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Aug. 31--After more than an hour of debate, Jacksonville Women's Business Center executive director Sandy Bartow polled each woman around a training room table Monday morning. "Are you in?"

One by one, the seven owners and operators responded: "I'm in."

They're in business -- big businesses. They've joined a small sorority of women nationwide whose organizations post annual revenues of at least $1 million and they're attracting attention.

The seven women pledged to serve as mentors to one another as part of the center's first Accomplished Business Advisory Council. Several more prospective members are under consideration.

An estimated 138 women in Northeast Florida hold significant ownership in enterprises that post annual revenues of at least $1 million, according to Women Business Owners of North Florida, and many likely generate much more than that.

A million-dollar business isn't necessarily a large company, but it is a significant accomplishment.

More women business owners are passing that milestone and gaining recognition for it. The advisory council follows last fall's creation of the WBO Million Dollar Circle. WBO identified 138 women who own at least a quarter of their $1 million businesses and the group believes there are more throughout the region.

Granted, it's 2005, and it shouldn't be a big deal that women are running organizations that generate strong revenues. The big deal, however, is that many of those women started their businesses years ago on a shoestring and overcame the inevitable hurdles facing fledgling entrepreneurs.

Veteran women business owners heard the questions: Aren't you just the owner in title, and a man runs the company? Does your husband mind that you are spending so much time on this? Isn't it nice that you have a hobby?

Some of that still goes on, but not so much. That's because at least 28 percent of the nation's companies are majority owned by women and another 18 percent are at least 50 percent owned by women, according to New York Life and the National Women's Business Council. That puts women at the helm of almost half the privately owned companies in the country.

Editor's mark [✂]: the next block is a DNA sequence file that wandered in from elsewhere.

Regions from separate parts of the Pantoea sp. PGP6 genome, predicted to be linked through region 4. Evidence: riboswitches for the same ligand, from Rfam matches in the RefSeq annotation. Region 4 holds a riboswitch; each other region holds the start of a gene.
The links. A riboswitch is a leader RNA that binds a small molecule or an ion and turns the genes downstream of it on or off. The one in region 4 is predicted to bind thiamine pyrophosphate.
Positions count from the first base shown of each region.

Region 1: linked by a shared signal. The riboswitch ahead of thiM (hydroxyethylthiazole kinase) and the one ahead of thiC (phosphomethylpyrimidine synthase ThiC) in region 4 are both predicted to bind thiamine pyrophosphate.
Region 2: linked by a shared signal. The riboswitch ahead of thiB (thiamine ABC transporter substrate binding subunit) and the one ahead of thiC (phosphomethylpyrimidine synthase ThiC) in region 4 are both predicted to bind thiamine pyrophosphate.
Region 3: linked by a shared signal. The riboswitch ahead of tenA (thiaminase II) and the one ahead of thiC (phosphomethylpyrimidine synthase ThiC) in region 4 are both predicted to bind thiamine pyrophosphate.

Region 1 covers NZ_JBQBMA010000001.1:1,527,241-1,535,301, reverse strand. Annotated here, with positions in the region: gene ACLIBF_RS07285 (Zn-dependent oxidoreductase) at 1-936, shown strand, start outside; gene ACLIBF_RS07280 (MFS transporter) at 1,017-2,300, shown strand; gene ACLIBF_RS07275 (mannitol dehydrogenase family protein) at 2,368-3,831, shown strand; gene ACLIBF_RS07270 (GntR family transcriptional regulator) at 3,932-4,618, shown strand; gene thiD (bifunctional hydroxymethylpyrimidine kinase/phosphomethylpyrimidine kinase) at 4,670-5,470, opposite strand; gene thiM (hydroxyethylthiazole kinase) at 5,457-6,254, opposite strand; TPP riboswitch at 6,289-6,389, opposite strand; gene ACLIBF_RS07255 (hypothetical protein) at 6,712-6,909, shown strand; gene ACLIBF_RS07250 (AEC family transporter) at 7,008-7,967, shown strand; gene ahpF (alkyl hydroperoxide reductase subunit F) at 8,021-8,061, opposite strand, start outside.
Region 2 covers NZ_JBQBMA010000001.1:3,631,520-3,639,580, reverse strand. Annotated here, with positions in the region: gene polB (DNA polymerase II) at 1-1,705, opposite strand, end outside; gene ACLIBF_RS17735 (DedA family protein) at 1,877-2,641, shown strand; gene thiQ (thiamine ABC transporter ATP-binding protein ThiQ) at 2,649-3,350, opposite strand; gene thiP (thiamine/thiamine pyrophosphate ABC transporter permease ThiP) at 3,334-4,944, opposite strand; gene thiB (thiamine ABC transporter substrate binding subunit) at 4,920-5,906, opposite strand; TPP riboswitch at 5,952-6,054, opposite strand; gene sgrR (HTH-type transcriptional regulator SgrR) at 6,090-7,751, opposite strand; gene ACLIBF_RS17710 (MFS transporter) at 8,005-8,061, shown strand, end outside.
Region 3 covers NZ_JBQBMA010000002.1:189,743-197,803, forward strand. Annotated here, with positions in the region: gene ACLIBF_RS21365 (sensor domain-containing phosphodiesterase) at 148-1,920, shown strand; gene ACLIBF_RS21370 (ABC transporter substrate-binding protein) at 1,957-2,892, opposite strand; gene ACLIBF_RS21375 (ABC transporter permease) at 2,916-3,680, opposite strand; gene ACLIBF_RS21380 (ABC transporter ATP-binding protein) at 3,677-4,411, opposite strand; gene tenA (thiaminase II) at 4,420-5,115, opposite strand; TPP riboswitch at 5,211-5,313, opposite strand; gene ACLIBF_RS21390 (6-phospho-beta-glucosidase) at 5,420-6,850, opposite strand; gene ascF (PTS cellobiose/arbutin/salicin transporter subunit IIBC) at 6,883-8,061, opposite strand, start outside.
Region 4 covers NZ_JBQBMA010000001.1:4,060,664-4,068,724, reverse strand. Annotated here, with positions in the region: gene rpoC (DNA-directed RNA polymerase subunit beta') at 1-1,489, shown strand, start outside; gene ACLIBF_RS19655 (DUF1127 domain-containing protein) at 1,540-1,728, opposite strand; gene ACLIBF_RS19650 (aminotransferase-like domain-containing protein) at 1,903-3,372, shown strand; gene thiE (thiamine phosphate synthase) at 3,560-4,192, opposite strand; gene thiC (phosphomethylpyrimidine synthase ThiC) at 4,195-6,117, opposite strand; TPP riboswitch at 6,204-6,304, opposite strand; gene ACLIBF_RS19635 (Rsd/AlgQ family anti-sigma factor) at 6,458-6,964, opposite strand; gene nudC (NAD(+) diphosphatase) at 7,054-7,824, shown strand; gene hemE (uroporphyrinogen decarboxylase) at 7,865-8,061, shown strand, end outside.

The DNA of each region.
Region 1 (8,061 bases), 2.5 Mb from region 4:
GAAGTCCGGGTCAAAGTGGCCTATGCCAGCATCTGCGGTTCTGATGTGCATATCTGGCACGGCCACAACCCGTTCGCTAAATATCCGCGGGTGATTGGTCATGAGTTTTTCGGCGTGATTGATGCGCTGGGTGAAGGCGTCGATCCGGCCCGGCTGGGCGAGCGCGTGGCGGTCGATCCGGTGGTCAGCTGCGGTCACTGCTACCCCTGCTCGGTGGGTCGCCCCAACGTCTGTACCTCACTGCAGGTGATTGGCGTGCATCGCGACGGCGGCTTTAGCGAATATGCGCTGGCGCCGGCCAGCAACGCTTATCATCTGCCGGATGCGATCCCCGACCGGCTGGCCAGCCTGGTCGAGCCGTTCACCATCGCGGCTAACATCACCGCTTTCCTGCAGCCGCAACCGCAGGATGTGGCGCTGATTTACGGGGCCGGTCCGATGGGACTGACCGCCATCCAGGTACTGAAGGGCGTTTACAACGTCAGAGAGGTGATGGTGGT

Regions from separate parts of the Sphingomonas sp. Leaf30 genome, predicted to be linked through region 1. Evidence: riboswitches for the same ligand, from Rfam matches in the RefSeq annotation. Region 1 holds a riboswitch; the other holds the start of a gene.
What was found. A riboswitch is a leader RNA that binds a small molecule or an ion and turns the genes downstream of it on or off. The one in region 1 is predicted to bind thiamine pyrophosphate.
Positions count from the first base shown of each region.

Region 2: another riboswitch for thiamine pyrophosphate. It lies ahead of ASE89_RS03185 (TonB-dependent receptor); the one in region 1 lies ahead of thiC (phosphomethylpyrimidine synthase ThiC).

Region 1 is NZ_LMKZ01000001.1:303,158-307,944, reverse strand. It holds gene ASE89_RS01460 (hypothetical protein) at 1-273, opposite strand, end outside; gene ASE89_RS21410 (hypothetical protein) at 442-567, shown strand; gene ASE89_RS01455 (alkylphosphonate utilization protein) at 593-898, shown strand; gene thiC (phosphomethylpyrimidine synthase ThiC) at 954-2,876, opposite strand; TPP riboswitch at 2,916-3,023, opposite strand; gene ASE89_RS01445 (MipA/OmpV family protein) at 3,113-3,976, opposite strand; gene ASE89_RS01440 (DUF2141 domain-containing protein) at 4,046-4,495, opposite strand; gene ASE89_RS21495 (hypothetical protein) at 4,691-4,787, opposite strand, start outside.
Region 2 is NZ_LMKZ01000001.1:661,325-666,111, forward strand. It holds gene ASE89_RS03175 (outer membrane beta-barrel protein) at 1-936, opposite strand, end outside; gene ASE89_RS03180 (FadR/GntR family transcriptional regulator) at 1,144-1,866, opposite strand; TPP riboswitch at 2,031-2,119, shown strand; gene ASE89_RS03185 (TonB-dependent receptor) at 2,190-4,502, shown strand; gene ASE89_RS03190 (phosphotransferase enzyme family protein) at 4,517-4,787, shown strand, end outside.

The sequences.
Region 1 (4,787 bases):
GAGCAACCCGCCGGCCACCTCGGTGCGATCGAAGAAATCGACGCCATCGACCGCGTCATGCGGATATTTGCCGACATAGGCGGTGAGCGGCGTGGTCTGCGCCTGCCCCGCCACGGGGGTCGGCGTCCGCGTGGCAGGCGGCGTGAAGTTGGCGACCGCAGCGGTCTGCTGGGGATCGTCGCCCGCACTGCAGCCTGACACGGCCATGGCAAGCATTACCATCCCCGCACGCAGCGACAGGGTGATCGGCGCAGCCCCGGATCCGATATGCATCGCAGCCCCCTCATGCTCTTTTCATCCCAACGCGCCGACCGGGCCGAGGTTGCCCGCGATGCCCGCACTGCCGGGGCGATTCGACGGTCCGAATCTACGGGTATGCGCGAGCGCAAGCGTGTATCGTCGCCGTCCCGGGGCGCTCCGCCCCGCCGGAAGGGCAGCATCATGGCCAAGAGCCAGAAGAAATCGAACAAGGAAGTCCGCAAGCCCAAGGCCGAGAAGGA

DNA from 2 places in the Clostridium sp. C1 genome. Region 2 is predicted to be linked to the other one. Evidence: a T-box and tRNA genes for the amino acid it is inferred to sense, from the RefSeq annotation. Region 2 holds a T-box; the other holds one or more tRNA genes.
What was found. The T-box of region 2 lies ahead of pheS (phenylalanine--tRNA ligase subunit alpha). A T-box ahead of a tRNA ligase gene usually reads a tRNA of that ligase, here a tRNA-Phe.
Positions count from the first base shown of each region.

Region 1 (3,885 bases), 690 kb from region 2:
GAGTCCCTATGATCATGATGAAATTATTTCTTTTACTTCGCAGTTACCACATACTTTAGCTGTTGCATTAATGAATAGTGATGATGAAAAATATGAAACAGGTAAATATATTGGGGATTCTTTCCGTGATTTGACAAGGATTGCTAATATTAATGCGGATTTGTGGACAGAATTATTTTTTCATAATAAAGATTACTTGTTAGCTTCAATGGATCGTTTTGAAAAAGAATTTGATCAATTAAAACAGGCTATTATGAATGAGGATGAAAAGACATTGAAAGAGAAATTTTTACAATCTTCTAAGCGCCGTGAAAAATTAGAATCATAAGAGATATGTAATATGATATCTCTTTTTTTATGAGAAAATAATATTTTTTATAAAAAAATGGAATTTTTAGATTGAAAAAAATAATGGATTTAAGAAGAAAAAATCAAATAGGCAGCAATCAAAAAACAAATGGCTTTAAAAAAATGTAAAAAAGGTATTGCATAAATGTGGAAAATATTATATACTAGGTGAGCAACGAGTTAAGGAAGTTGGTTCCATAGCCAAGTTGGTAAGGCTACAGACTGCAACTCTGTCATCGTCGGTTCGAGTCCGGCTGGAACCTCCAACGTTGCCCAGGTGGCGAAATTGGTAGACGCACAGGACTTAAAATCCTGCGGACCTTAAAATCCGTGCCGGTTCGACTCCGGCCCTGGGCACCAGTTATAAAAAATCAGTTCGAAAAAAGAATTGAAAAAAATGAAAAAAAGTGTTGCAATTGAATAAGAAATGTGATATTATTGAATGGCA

The definition of a woman-owned business varies. What hasn't varied is the growing clout of women-owned organizations of any level.

The national women's council reports that the number of women-owned firms -- equally or majority owned -- grew by 11 percent from 1997 to 2002, compared to 6 percent for all privately held businesses. Revenues rose more, too.

Women and men start and operate businesses differently, research shows, and that's another reason for creation of the Jacksonville advisory council specific to women. Bartow proposed topics: Human resources, financing, marketing, strategic and succession planning, chief executive traits and the "overall business dashboard."

On a national scale, New York Life, citing the Center for Women's Business Research, estimates that at least 110,000 companies that are majority owned by women posted revenues topping $1 million as of 2002.

That means that of the 10.1 million private companies that are at least 50 percent owned by women, just 1.1 percent posted sales of $1 million or more, according to research center data. Looking at the 6.2 million companies that are majority owned by women, 1.8 percent generated such sales.

It's a small sisterhood, but it's one to be taken seriously.


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